Last year saw a record number of startups join the league of so-called unicorn companies, or privately held companies valued at more than $1 billion. (Venture capitalist Aileen Lee coined the term.) While the pace of new additions to that club slowed in the fourth quarter, you can still expect to see some strivers get horned in 2016, so to speak.

Venture capital research firm CB Insights, in partnership with The New York Times, created a list of 50 potential future unicorns back in August. Six members of the list have already become unicorns, including local services marketplace Thumbtack and cybersecurity company Okta.

As for companies expected to follow next in the footsteps of those six, CB Insights analyst Matt Wong has a handful of candidates in mind based on factors like revenue and money raised. Here's a breakdown of seven startups to watch as the new year gets under way.

Sonos

Field: Hardware

What it does: Makes wireless music systems that can be controlled by smartphone or tablet

Funding: $220 million raised

Investors: Index Ventures, e.ventures, Elevation Partners

What makes it competitive: Sonos has been around for a decade and is recognized as a leader in wireless sound systems. Its home audio system has given Samsung a run for its money. The startup recently projected $1 billion in run rate annual revenue, according to Wong.

Flatiron Health

Field: Health care

What it does: Flatiron's OncologyCloud platform aims to provide doctors, biosciences companies, and others with more and better organized data on cancer patients by aggregating and organizing data that might otherwise not be easily accessible

Funding: $313 million raised

Investors: First Round Capital, Google Ventures, SV Angel

What makes it competitive: Flatiron has jumped on what Forrester Research senior analyst Skip Snow once described to Fortune as a "seismic shift" toward medicine that's based on evidence and data. Doctors need tools to keep up with all the information that's out there, especially with diseases as complex as cancer. At least one pharmaceutical giant has taken notice of Flatiron, notes Wong. Roche recently led a $175 million investment round in the startup and is contracted to buy several of the growing company's software products.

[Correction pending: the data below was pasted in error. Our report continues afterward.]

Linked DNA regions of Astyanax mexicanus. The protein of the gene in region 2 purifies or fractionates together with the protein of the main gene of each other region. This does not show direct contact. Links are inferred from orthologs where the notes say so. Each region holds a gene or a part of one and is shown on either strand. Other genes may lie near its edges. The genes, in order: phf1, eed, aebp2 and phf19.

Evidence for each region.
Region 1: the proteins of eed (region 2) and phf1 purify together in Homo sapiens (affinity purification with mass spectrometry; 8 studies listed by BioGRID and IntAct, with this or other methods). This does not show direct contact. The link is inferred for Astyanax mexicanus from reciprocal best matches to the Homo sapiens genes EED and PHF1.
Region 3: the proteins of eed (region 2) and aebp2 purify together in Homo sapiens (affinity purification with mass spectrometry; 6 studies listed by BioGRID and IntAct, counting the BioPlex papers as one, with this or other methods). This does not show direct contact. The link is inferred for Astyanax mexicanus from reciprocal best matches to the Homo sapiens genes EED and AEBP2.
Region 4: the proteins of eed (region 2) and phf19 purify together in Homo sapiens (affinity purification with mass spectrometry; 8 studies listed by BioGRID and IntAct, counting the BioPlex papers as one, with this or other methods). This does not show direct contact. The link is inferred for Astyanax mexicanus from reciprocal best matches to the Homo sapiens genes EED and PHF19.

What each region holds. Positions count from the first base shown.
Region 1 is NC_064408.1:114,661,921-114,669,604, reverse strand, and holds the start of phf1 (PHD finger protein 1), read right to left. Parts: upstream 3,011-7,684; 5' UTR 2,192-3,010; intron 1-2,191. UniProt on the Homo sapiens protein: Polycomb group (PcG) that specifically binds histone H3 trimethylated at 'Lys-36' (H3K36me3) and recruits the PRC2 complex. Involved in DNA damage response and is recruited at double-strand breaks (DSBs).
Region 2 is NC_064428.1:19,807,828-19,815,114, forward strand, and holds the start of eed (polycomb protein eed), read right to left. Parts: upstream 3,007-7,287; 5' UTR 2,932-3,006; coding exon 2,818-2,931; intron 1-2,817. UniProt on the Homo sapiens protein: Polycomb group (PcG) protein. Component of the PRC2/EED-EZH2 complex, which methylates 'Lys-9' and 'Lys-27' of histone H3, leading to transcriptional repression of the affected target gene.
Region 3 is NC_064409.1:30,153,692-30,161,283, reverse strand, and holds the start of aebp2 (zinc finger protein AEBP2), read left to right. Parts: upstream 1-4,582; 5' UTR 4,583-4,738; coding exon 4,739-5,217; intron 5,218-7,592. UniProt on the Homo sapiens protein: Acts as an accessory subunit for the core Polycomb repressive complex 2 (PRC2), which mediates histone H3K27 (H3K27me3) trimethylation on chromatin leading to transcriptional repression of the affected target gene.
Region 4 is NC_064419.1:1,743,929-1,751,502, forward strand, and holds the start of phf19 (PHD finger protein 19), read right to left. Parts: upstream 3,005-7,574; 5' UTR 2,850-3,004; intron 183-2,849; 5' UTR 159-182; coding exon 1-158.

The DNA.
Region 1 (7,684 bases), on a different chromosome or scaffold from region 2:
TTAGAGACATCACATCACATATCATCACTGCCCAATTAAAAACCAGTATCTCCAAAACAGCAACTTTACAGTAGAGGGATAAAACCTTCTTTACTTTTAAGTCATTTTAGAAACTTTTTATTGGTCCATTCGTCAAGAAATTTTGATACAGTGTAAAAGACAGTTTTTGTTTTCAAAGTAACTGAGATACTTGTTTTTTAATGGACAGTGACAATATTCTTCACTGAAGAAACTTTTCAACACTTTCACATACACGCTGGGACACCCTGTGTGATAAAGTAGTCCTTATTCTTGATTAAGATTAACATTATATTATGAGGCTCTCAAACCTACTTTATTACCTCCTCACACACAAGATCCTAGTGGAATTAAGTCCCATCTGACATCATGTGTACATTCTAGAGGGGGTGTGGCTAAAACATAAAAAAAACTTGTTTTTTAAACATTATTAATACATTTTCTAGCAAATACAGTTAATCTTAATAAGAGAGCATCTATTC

Zuora

Field: Internet software and services

What it does: Provides subscription commerce and billing services

Funding: $243 million raised

Investors: Benchmark Capital, Northgate Capital, Tenaya Capital

What makes it competitive: Subscriptions aren't just for magazines anymore. You can subscribe to movie streaming, food, clothing, razors, even  toilet paper. If you can buy it, and you might want to buy it more than one time, you can probably get it delivered regularly or otherwise subscribe to it. Zuora helps companies convert their products and services to a subscription model.

Mixpanel

Field: Internet software and services

What it does: Real-time user activity analytics with a focus on mobile applications

Funding:  $77 million raised

Investors: Andreessen Horowitz, Sequoia Capital, Y Combinator

What makes it competitive: Mixpanel had an $865 million valuation back in December 2014, a detail Wong cites as a reason he thinks the company could soon become a unicorn. CEO Suhail Doshi told TechCrunch at the time of that valuation that what gave Mixpanel an edge was its early focus on mobile analytics over websites.

Cyanogen

Field: Mobile software and services

What it does: It's building a mobile operating system

Funding: $110 million raised

Investors: Twitter Ventures, Qualcomm Ventures, Benchmark Capital

What makes it competitive: One indicator that Cyanogen is worth watching, says Wong,  is that Google tried to acquire the startup a little over a year ago. Not everyone agrees that Cyanogen's CyanogenMod can compete as an alternative to Google's Android operating system, but apparently it's formidable enough that Google thought so. In recent news, Cyanogen announced it was embedding Microsoft's virtual personal assistant Cortana into CyanogenMod.

DigitalOcean

Field: Internet software and services

What it does: Provides cloud infrastructure for developers

Funding: $183 million raised

Investors: Andreessen Horowitz, IA Ventures, CrunchFund

What makes it competitive: DigitalOcean may be a lot smaller than other cloud infrastructure providers like Amazon and Google, but the startup still views itself as a competitor to those giants. According to sources like the Journal of Cloud Computing, the company more than holds its own. The larger providers "focus on the technical features, and what we focus on is--this is why were highly differentiated--is we're focused on people, and in this specific case, we're focused on developers," CEO Ben Uretsky told VentureBeat in late 2014.

3D Robotics

Field: Drones and satellites

What it does: Builds affordable unmanned aerial vehicles, i.e. drones

Funding: $99 million raised

Investors: Foundry Group, Maveron, Mayfield Fund

What makes it competitive: China's DJI is generally considered the leading consumer drone company, but Berkeley, California-based 3D Robotics, with its many former DJI employees, poses hot competition. Former Wired magazine editor and co-founder of the company Chris Anderson has said his company played a key role in kickstarting the increasingly widespread use of drones among domestic users. As the FDA warms up to the idea of these flying devices whirring around in the skies, 3D could be poised to become the face of American drone manufacturing. 

Published on: Jan 21, 2016